A tow-them-backflip? No, just more angry pollies
Tony Abbott’s apparent timidity over promoting his own asylum seeker policy to the Indonesians might seem pretty irrelevant, but it has appeared as front page news. And that is because it is indeed important now, if it wasn’t initially. Supporters and opponents of the Opposition Leader have become excited by it.
Let’s not be confused: Tony Abbott did not raise or discuss his tow-back-the-boats policy with Indonesian President Susilo Bambang Yudhoyono when they met in Jakarta two nights ago.
The Indonesian Foreign Minister Marty Natalegawa says it wasn’t discussed at that meeting; the Australian shadow immigration minister Scott Morrison says it wasn’t discussed at that meeting. Suggestions otherwise are simply not true. Anonymous sources were not needed to clear up the matter.
The specific policy was discuss later during talks between Mr Morrison and shadow foreign minister Julie Bishop, and Mr Natalegawa.
This is not a jarring allocation of topics on a first visit to Jakarta to meet the president. First comes the overview, then the detail at a subsequent meeting.
However, it has become a political issue because of critical elements of current debate.
Mr Abbott, in a speech before his half-hour of talks with President Yudhoyono, said asylum seekers were a first order economic and security issue for Australia.
“Over the past four years, border protection blowouts have cost almost $5 billion. The increased humanitarian intake that the government has announced to help cope with people smuggling will cost an extra $1.3 billion,” he told a business luncheon.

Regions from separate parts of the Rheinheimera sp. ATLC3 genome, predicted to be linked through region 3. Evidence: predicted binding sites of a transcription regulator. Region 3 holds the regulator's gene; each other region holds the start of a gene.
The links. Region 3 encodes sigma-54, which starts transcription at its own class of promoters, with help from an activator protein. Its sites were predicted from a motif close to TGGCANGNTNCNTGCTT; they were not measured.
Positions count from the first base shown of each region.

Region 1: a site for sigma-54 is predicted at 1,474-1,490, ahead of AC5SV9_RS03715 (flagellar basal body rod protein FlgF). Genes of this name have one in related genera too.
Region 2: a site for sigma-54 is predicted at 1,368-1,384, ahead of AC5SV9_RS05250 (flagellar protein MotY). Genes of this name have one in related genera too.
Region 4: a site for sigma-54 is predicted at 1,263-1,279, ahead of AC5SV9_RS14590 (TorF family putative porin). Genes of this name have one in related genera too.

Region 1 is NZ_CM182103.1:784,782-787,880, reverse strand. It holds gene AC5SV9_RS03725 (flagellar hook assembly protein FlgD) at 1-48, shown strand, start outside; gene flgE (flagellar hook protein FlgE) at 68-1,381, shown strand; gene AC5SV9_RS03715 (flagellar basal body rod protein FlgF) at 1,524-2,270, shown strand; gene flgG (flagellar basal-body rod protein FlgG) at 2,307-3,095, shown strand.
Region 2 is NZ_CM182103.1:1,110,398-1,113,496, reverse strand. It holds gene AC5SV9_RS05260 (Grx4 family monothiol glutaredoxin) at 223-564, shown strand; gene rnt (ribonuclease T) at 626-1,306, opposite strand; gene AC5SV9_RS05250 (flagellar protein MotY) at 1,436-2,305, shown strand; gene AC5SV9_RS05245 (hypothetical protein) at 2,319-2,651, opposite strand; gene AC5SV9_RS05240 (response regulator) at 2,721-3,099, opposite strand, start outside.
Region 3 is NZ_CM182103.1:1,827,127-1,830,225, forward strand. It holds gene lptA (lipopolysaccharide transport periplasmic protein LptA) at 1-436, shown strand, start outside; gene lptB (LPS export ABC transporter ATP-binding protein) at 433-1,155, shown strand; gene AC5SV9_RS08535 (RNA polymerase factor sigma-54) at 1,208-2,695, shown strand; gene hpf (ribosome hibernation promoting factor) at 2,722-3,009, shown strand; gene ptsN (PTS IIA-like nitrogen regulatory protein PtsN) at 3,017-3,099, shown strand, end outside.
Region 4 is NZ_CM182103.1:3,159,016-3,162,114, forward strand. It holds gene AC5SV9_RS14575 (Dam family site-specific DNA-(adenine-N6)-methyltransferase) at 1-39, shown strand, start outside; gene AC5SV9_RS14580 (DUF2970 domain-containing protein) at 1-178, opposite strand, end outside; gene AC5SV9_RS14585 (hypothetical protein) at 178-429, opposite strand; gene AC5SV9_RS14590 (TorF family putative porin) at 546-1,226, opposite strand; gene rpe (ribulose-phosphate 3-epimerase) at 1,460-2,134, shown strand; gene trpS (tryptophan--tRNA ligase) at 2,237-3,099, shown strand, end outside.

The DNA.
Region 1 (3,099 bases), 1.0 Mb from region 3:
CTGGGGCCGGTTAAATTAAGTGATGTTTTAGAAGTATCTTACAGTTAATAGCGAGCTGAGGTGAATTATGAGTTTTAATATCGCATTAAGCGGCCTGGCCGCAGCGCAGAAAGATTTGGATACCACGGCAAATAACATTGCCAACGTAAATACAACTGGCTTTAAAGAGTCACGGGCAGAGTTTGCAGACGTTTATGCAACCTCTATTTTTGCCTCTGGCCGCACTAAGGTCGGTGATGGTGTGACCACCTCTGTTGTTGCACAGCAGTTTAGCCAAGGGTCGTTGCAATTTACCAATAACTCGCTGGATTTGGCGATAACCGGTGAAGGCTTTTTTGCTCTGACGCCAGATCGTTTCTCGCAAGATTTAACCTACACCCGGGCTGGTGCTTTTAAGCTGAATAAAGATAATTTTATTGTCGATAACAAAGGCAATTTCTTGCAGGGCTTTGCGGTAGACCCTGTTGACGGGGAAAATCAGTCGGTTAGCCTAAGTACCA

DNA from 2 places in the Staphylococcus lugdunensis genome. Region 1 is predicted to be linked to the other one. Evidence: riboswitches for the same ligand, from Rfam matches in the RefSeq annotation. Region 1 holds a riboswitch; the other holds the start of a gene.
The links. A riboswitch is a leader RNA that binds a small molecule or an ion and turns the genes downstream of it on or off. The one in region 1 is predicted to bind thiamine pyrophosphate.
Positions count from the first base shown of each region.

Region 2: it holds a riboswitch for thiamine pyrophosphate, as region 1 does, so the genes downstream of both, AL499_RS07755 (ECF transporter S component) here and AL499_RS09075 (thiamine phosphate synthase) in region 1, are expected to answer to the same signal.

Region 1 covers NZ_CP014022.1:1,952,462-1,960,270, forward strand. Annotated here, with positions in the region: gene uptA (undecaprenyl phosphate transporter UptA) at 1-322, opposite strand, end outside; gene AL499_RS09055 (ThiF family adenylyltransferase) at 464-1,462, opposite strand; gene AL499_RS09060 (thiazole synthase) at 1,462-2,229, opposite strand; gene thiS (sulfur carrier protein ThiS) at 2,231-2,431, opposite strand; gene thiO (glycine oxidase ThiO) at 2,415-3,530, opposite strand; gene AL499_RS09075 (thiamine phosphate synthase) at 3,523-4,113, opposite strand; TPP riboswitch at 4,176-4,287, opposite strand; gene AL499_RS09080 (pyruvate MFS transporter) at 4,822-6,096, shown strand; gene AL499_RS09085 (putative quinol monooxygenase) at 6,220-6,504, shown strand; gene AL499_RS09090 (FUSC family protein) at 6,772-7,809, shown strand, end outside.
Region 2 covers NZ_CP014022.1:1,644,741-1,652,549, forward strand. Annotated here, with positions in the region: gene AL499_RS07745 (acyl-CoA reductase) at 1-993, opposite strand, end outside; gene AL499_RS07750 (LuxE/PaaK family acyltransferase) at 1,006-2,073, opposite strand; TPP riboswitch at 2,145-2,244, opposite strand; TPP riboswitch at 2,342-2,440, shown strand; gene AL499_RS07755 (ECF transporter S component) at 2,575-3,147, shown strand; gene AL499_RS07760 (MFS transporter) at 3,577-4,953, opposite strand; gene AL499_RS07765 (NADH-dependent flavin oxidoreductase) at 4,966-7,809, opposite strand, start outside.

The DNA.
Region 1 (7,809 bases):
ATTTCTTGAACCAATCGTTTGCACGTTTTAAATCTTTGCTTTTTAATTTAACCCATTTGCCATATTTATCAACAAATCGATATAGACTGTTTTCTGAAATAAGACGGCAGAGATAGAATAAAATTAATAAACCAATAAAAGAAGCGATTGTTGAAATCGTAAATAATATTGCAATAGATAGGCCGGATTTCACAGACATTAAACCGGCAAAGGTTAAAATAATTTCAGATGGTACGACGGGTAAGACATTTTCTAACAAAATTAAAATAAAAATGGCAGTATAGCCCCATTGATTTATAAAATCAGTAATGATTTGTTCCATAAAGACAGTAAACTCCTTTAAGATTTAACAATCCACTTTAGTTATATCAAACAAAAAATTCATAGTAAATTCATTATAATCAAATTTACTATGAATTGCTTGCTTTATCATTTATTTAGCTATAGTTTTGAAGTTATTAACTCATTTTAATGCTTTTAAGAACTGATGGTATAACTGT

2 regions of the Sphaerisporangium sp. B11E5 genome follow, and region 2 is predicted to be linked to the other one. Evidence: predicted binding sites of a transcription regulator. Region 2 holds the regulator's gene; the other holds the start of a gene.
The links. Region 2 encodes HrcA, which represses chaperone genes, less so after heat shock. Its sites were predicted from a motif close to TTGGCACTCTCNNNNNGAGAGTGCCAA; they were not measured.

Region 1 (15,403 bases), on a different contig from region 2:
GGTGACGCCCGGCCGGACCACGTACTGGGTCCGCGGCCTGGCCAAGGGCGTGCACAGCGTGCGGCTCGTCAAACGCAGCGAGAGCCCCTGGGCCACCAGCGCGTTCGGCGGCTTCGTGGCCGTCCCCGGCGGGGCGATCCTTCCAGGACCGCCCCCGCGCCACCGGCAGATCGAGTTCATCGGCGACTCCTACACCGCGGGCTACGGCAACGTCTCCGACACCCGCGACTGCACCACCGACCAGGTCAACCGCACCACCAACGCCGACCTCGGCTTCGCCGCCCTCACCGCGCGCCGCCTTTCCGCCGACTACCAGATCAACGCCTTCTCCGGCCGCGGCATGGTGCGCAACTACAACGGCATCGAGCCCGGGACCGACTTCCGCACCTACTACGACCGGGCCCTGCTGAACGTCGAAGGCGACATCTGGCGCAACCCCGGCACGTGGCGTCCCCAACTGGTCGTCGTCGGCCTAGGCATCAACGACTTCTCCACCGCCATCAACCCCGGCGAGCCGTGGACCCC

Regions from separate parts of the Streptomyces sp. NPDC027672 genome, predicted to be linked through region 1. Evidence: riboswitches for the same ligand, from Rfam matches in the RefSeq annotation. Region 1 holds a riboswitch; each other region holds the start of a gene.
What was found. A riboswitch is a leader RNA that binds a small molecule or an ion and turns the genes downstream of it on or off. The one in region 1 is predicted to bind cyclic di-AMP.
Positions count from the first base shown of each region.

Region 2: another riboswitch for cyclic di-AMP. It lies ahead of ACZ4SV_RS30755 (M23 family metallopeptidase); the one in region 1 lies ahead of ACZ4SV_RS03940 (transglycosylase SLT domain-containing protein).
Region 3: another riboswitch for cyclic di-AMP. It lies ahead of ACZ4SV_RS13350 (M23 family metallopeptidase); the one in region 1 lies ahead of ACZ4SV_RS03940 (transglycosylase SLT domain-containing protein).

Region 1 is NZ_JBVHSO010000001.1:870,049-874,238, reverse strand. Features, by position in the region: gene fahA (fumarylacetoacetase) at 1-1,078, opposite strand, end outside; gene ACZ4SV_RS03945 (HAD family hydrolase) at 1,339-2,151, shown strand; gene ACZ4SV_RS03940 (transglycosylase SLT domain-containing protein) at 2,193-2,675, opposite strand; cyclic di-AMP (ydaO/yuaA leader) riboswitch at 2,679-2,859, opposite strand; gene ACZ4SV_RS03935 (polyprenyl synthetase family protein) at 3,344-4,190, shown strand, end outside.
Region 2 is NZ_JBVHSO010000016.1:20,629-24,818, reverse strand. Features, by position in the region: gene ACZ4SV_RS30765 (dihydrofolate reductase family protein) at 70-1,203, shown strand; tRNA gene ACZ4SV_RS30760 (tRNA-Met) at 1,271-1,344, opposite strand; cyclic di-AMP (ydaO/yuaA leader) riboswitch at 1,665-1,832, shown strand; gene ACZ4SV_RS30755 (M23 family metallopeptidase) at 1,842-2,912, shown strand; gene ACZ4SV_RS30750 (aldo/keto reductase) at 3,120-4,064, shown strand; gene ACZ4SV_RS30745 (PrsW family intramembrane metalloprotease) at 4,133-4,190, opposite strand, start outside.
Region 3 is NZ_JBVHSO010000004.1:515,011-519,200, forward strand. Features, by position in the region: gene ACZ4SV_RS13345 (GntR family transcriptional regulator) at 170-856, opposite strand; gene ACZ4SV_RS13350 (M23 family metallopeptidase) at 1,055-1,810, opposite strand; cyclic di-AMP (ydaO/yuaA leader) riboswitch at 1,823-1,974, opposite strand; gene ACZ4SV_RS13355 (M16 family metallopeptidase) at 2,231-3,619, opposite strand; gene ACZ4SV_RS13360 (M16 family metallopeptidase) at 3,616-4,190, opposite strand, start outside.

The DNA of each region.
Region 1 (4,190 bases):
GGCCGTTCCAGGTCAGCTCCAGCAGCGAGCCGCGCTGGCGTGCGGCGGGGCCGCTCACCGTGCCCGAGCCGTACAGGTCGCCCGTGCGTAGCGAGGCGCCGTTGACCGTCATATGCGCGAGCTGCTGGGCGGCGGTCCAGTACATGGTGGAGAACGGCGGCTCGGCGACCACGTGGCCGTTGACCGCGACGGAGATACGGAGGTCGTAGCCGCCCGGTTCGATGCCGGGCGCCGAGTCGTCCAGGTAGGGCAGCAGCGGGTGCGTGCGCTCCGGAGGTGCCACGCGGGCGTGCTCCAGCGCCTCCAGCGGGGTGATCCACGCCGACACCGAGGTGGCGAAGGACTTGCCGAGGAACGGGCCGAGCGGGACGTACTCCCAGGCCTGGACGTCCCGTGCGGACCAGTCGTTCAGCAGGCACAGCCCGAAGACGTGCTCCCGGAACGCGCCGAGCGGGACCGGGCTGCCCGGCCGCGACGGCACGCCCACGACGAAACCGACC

“As things stand, Australia has partially sub-contracted its immigration program to people smugglers. That’s why stopping the boats is so important and why the next Coalition government won’t rest until our borders are secure once more.”
With an issue that important, it might have seen likely that Mr Abbott would go over an itemised policy response when talking to the president, particularly as it was known the Indonesians had problems with the two-them-back tactic.
A counter argument is that President Yudhoyono didn’t mention the policy either, despite his country’s misgivings. So maybe it was a tacit agreement to agree to disagree.
But the question remains: Why didn’t Mr Abbott use his chance to explain and justify the policy. He might not meet the president again until after the elections scheduled for late next year.
The issue became important because Prime Minister Julia Gillard and Immigration Minister Chris Bowen used it as an opportunity to re-start name calling. Ms Gillard said Mr Abbott was a coward; Mr Bowen said he was a lion in Canberra and a mouse in Jakarta.
This sharp response made clear that the angry tone set on politics over the past two weeks has not been abandoned and the personalised nature of political debate has not been supplanted.
It is still a tough game and probably will stay that way through the election campaign.
Another question is at play: Just how close is the Opposition to Indonesia?
Liberal sources report that President Yudhoyono warmly recalls his relationship with John Howard and that Mr Abbott is seen as part of a continuum. The President would like to take up things where they were left off in 2007.
It is difficult to imagine John Howard, under current circumstances, robustly pushing at home a policy he knew was rousing hostility in Jakarta. If that was the case, he would want to sort out the issue first and not leave it hanging.
Tony Abbott has left tow-them-back as an unresolved matter which will force its way into every engagement he has with the Indonesians until they accept the policy or he drops it. It’s not a good start to what he hopes will be a beautiful friendship.
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